I’m honoured that my book The Gay Science: Intimate experiments with the problem of HIV will be launched ~ alongside Susan Kippax and Niamh Stephenson’s Socialising the Biomedical Turn in HIV Prevention ~ at
a conference commemorating the 40th Anniversary of Mardi Gras, on the evening of Monday 25 June 2018.
The Pride of Place conference will explore themes of intergenerational lesbian, gay, bisexual, transgender, intersex and queer experience, and celebrate the evolving purpose, identity and influence of Mardi Gras within the LGBTIQ community. The relationship between LGBTIQ politics and Indigenous Australians, as well as multi-ethnic communities, will be a focus of conference discussion. The conference is co-sponsored by the Ally Network, the 78ers, Sydney Pride History, and the Faculty of Arts and Social Sciences at the University of Sydney.
The books – both of which emerge from the vibrant social movement around HIV in Australia – will be launched by Peter Aggleton and Annamarie Jagose at an event chaired by Elspeth Probyn at 5.30pm on Monday 25 June, in the Refectory of the Abercrombie Building, University of Sydney (level 5).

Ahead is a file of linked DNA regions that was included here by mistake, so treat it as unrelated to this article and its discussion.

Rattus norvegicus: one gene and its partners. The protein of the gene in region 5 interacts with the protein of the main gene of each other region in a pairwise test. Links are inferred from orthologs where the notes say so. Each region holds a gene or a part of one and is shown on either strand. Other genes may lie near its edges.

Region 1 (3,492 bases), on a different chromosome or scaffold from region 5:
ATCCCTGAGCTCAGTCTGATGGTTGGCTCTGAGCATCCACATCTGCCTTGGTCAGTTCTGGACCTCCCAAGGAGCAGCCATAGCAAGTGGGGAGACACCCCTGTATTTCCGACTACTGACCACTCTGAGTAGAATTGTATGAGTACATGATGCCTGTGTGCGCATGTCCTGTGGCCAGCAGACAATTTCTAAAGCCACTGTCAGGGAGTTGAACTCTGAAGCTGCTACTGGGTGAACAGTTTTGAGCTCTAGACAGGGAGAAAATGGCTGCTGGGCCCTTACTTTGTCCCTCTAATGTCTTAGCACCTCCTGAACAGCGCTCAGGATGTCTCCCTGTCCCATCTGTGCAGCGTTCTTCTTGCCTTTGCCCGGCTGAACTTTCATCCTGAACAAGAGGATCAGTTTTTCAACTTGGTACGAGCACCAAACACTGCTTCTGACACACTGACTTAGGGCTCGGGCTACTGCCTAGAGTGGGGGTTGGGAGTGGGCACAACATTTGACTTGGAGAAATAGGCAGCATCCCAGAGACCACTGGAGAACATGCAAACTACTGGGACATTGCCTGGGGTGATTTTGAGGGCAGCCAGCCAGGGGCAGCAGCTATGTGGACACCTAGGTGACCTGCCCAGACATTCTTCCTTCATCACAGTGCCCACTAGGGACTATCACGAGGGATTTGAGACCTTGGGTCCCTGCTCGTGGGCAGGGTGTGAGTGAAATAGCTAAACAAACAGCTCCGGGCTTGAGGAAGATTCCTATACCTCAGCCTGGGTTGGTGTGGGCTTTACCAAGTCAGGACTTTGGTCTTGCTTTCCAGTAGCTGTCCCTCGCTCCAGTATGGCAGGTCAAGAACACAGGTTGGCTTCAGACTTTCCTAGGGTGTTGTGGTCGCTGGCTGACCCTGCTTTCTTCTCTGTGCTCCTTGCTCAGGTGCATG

Just prior to the launch, the conference is featuring a panel discussion, Mardi Gras and Communal Responses to HIV in Australia, from 4.15pm, featuring Dennis Altman (La Trobe University) Heath Paynter (AFAO), Nicolas Parkhill (ACON) and Niamh Stephenson, UNSW:
Mardi Gras and Communal Responses to HIV in Australia
The Mardi Gras festival, protest and party have been particularly – and perversely – generative of communal responses to HIV in Australia. At the beginning of the AIDS crisis there were calls to ban the parade, with one of the government’s principal advisors on AIDS describing the party as a ‘Bacchanalian orgy’. But it soon became evident that the parade and party could serve as hallmark events in which the possibility of a communal, collective response to the crisis could be celebrated and embodied. Some of the most brilliant HIV/AIDS education has emerged from Mardi Gras culture, garnering international recognition for Australia’s bold, irreverent partnership response to the epidemic. This panel of distinguished speakers from the community sector and academia will explore why the culture of Mardi Gras has generated such dynamic, collective responses to HIV in Australia.
If you would like to attend that session, or any other parts of the conference, you are required to register for the event (the standard price is $50 for the full two days, with some concessions as per the conference website).